On the other hand, I feel that Transpontine comes close - too close, perhaps - to creating a false contradiction between the 'girly' and the 'feycore'. Isn't sacral transgression of gender barriers, isn't the ceremonial montage of the feminine and masculine, isn't the ritualized collapse of gender polarization traditionally one of the ways shamans practice the fey physically? And isn't it exactly this aspect of folk traditions which lends itself to contemporary reframing, isn't it exactly this aspect which can enter into effervescent relationships with the present - as Coil have shown? Certainly Coil aren't 'folk' on a superficial musical level, but Coil culture is thoroughly informed by (pagan) folk-lore. Coil is the 'feycore' band par excellence, showing a continuity between sentiments of passion, jealousy, murder and bewitching on the one hand and queer transgression of gender limits on the other hand...

Coil show that putting gender center stage doesn't necessarily degrade an artistic endeavor to the world of "law and speeches" (Bataille), doesn't make that endeavor a homogenising bureaucratic project directed at 'mainstreaming' gender. The UN defines mainstreaming as a practice which "...involves ensuring that gender perspectives and attention to the goal of gender equality are central to all activities - policy development, research, advocacy/ dialogue, legislation, resource allocation, and planning, implementation and monitoring of programmes and projects..." - is anything further removed than this from the delirious world of Coil, where eroticism must be "the darkest and most bloody part" (Bataille) of being human? Coil show by example that the most likely space where the sacred can be encountered today is in the obscene, the violent, the sacrilegious yet ritual bending of genders (cf 'The Pope Held Upside Down' and 'The Auto-Asphyxiating Hierophant') - and never in the bureaucratic world.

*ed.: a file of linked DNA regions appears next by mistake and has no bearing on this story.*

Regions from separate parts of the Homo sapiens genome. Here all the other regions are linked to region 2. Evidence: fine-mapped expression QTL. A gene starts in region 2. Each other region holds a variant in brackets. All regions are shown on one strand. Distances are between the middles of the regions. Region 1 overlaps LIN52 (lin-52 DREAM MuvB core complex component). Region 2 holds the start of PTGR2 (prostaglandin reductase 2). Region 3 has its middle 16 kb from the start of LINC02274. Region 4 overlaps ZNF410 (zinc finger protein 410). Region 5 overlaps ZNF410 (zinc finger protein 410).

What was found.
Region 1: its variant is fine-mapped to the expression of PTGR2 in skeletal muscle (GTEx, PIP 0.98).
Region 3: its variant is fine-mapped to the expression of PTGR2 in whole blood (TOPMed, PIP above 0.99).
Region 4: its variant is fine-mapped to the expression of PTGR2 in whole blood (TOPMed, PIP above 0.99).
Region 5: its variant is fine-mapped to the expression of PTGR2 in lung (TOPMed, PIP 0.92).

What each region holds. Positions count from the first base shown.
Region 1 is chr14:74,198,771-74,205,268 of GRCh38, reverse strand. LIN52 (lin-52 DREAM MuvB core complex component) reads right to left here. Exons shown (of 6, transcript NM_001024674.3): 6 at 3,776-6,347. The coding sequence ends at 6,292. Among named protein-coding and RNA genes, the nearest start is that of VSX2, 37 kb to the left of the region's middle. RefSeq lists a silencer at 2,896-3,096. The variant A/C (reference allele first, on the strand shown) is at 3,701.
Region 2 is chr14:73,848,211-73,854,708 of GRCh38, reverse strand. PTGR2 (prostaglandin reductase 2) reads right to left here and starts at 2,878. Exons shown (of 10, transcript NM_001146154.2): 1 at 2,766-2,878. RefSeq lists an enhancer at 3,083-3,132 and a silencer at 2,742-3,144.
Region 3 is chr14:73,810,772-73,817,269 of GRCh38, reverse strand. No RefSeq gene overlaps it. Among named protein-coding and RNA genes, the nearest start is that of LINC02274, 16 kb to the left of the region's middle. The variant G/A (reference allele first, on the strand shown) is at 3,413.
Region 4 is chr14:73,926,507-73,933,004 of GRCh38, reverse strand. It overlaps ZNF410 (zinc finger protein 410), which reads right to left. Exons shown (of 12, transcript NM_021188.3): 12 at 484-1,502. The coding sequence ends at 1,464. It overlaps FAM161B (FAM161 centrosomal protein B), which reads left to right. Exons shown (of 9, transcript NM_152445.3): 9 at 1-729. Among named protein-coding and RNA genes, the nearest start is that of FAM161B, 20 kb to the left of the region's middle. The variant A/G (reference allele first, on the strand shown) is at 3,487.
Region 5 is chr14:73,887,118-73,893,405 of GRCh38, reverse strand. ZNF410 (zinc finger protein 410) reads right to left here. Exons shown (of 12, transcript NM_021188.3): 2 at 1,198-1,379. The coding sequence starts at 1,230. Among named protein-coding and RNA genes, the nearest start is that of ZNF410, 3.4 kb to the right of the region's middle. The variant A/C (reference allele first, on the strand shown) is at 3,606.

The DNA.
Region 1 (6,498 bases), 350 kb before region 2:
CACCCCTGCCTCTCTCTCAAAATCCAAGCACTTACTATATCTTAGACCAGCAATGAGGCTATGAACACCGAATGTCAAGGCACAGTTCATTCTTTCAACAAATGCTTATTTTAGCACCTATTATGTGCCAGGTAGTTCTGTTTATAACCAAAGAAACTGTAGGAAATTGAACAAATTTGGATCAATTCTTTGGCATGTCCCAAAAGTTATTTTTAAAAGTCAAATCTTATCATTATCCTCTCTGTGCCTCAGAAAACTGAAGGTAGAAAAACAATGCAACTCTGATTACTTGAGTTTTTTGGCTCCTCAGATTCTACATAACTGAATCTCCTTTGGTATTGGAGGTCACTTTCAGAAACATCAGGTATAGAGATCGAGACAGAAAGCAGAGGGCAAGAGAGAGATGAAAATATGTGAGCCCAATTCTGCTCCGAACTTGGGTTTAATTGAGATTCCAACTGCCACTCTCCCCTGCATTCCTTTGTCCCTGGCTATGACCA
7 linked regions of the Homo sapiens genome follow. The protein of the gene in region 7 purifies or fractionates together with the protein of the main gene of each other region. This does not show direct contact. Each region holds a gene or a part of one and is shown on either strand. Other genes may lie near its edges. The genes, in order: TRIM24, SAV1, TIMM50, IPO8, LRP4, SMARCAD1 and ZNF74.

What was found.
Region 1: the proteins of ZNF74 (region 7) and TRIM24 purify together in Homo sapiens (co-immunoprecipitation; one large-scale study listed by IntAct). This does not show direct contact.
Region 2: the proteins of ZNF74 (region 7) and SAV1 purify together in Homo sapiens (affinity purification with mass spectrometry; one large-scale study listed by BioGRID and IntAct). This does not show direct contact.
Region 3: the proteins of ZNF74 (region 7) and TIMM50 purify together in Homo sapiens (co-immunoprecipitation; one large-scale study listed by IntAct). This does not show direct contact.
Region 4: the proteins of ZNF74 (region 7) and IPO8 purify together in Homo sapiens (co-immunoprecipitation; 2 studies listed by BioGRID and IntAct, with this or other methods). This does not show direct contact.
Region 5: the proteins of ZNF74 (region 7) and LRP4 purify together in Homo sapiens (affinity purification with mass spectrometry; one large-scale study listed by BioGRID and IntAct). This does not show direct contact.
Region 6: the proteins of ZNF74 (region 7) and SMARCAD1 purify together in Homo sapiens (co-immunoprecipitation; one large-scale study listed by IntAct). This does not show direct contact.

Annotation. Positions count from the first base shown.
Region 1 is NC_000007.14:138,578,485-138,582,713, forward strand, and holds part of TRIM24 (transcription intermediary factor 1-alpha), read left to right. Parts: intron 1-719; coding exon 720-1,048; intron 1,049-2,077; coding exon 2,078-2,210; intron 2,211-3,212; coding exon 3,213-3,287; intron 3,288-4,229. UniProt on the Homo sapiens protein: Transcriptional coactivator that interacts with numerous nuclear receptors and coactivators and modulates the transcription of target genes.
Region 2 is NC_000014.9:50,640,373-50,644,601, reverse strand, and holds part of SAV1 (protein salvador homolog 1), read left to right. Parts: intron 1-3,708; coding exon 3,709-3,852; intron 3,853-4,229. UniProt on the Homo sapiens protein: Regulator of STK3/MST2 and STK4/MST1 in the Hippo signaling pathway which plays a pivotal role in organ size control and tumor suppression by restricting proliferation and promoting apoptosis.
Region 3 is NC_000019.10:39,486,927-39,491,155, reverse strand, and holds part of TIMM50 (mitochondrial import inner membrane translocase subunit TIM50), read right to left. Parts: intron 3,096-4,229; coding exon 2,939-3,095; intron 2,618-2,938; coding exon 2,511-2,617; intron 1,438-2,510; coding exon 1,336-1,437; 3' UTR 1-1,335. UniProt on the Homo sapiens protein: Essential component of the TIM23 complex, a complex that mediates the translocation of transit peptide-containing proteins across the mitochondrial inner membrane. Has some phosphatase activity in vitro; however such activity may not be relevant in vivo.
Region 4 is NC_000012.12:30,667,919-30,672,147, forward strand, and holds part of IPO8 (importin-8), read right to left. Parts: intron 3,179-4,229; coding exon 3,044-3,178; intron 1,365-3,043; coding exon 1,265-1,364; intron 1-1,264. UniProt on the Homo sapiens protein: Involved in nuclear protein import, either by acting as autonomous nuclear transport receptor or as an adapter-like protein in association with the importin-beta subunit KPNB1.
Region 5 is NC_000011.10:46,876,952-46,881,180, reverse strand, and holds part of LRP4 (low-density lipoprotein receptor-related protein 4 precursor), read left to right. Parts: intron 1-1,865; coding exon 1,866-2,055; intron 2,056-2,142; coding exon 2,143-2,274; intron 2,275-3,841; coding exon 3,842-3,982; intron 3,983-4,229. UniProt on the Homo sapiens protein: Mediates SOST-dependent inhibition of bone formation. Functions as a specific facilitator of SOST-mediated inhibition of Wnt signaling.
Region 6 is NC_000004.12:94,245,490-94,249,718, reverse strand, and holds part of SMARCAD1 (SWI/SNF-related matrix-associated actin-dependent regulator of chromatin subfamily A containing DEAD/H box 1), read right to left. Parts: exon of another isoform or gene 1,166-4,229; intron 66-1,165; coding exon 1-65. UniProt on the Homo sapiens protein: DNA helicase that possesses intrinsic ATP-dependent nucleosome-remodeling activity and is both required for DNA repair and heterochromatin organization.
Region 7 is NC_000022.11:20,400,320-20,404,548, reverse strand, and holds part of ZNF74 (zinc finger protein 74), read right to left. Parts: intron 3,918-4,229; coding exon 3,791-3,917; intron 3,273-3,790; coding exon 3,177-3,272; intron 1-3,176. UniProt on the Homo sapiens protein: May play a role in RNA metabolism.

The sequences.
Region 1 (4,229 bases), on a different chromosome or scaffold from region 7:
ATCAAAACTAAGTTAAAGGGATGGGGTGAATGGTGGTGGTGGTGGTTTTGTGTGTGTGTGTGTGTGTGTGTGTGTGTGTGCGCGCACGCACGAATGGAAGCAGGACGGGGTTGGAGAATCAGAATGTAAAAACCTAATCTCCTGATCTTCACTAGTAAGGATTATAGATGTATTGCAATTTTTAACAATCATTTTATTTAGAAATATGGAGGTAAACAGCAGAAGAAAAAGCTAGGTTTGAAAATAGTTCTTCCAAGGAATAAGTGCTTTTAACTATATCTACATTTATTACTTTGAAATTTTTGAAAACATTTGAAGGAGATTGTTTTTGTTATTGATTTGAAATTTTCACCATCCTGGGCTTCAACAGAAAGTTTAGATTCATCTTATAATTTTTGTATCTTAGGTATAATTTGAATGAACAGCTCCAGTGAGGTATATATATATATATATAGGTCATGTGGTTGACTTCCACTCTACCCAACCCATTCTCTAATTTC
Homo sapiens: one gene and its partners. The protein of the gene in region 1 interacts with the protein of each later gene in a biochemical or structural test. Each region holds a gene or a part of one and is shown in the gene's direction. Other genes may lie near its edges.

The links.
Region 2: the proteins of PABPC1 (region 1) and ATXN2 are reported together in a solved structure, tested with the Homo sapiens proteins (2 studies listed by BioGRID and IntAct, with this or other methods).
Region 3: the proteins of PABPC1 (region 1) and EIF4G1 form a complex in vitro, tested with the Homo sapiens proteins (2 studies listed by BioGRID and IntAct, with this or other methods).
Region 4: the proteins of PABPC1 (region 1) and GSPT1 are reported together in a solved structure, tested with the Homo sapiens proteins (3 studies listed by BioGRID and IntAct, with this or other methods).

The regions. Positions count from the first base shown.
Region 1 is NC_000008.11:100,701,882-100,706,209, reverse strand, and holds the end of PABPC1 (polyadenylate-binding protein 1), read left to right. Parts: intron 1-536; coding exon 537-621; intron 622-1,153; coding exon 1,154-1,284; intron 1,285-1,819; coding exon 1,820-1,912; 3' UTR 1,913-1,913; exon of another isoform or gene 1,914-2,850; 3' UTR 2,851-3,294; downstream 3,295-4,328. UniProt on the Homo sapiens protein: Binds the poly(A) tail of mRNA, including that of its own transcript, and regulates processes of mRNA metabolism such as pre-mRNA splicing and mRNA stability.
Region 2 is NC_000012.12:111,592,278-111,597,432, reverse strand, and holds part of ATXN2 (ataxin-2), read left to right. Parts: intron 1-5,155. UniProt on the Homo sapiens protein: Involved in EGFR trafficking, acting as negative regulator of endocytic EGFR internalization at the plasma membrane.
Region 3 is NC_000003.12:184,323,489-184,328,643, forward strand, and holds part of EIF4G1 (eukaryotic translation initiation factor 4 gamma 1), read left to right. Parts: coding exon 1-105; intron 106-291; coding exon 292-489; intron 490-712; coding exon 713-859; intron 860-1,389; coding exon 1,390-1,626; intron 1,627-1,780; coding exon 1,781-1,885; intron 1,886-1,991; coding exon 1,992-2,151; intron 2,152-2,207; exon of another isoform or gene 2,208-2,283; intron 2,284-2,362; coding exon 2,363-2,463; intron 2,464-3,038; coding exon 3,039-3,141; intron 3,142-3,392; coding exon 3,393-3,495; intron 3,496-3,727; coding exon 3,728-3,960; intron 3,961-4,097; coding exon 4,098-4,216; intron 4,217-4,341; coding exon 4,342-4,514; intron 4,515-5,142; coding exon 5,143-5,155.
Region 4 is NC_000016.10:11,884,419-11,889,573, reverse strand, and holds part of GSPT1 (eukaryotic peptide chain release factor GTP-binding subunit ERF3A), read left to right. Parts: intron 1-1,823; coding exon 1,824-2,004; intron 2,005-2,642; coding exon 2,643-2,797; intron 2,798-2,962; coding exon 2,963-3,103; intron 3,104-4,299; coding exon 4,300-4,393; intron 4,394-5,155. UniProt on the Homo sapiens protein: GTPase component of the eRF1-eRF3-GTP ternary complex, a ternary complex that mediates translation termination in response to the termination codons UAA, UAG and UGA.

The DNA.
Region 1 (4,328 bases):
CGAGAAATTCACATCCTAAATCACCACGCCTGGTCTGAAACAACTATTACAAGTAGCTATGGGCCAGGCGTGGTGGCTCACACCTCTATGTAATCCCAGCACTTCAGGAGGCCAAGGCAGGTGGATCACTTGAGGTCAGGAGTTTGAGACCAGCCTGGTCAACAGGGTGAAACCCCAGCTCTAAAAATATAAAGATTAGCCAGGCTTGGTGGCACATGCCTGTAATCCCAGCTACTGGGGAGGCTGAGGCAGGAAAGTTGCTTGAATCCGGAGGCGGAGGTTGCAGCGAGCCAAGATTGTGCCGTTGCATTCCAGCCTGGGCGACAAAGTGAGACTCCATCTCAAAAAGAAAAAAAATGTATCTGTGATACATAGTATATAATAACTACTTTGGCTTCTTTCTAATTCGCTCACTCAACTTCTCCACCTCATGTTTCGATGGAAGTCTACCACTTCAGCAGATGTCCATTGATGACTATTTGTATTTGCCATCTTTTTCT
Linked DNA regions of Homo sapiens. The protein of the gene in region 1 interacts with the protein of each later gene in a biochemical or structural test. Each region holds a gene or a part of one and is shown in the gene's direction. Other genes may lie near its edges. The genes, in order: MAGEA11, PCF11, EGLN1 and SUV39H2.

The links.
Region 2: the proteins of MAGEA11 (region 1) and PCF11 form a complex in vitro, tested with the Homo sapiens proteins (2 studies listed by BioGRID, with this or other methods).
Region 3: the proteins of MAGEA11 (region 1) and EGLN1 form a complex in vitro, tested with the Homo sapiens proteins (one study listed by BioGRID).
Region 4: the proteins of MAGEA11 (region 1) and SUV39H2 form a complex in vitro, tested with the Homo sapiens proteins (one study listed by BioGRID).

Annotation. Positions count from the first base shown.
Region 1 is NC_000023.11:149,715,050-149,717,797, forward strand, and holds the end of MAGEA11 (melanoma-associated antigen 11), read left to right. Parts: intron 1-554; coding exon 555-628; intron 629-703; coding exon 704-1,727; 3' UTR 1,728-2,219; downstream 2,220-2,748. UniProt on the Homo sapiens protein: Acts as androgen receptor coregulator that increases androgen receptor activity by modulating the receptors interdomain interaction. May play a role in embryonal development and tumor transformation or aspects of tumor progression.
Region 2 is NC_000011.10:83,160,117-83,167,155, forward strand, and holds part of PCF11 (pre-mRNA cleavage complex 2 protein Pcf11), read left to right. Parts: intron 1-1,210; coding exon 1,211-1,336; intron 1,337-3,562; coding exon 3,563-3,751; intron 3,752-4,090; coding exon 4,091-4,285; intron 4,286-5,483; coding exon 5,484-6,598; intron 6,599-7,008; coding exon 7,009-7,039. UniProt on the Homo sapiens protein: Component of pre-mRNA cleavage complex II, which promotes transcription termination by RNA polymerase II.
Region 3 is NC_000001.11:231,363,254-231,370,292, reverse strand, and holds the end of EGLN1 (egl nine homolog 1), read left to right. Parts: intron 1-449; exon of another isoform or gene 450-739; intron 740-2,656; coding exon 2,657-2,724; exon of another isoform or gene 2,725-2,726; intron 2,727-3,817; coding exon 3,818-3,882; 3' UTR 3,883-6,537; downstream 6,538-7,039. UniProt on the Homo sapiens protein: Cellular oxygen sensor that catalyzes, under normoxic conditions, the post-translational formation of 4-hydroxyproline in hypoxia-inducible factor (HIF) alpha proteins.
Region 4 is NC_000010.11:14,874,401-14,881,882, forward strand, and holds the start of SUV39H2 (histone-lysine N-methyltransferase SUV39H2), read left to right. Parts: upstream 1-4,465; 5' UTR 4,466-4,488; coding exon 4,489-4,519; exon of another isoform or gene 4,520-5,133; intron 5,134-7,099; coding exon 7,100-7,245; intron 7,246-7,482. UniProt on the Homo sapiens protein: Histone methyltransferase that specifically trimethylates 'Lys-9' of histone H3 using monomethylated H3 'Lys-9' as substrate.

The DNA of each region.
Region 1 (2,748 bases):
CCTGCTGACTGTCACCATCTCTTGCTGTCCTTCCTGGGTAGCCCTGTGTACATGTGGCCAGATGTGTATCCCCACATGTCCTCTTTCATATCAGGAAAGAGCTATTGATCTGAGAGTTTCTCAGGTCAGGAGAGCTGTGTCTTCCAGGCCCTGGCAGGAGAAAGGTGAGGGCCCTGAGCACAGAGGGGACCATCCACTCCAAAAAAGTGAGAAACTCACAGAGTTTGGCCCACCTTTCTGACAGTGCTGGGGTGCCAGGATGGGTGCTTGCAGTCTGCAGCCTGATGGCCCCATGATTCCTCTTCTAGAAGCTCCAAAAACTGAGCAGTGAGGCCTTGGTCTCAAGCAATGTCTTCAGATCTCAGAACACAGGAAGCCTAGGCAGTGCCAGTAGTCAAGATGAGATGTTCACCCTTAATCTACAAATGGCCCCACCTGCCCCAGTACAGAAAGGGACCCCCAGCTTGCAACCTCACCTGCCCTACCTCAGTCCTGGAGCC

The notion of 'feycore' itself needs close examination. The suffix -core having strong connotations of speed, aggression and masculinity, the introduction of the term 'feycore' can be interpreted as masculinizing folk. Is this really what folk music needs?

A musical genre which uses folk music in the context of
a pathologically masculine ideology is Pagan Black Metal, also known as Folk Black Metal. Viking Metal is variant of this subgenre. Black Metal which uses (elements of) folk music are often associated with National Socialist (i.e. Nazi) ideology - in fact, Pagan/Folk Black Metal is often a synonym for NSBM: National Socialist Black Metal. Here, effeminate folk music becomes testosterone-swollen Volk music.